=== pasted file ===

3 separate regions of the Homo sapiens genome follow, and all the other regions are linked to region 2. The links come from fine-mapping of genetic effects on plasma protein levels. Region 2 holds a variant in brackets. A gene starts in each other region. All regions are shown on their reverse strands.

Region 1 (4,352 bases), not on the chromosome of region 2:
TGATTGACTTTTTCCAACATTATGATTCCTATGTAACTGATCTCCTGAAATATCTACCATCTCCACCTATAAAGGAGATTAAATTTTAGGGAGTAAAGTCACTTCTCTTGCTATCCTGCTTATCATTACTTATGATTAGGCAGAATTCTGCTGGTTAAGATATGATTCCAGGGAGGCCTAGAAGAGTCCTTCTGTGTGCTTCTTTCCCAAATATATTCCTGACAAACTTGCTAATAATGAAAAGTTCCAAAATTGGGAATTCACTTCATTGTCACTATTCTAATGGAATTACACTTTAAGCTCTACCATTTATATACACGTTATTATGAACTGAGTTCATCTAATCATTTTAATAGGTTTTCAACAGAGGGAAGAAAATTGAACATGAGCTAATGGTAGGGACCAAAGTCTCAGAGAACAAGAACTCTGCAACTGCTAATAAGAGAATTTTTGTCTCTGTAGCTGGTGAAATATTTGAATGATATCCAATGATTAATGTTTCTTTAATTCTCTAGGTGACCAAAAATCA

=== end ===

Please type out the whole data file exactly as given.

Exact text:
3 separate regions of the Homo sapiens genome follow, and all the other regions are linked to region 2. The links come from fine-mapping of genetic effects on plasma protein levels. Region 2 holds a variant in brackets. A gene starts in each other region. All regions are shown on their reverse strands.

Region 1 (4,352 bases), not on the chromosome of region 2:
TGATTGACTTTTTCCAACATTATGATTCCTATGTAACTGATCTCCTGAAATATCTACCATCTCCACCTATAAAGGAGATTAAATTTTAGGGAGTAAAGTCACTTCTCTTGCTATCCTGCTTATCATTACTTATGATTAGGCAGAATTCTGCTGGTTAAGATATGATTCCAGGGAGGCCTAGAAGAGTCCTTCTGTGTGCTTCTTTCCCAAATATATTCCTGACAAACTTGCTAATAATGAAAAGTTCCAAAATTGGGAATTCACTTCATTGTCACTATTCTAATGGAATTACACTTTAAGCTCTACCATTTATATACACGTTATTATGAACTGAGTTCATCTAATCATTTTAATAGGTTTTCAACAGAGGGAAGAAAATTGAACATGAGCTAATGGTAGGGACCAAAGTCTCAGAGAACAAGAACTCTGCAACTGCTAATAAGAGAATTTTTGTCTCTGTAGCTGGTGAAATATTTGAATGATATCCAATGATTAATGTTTCTTTAATTCTCTAGGTGACCAAAAATCA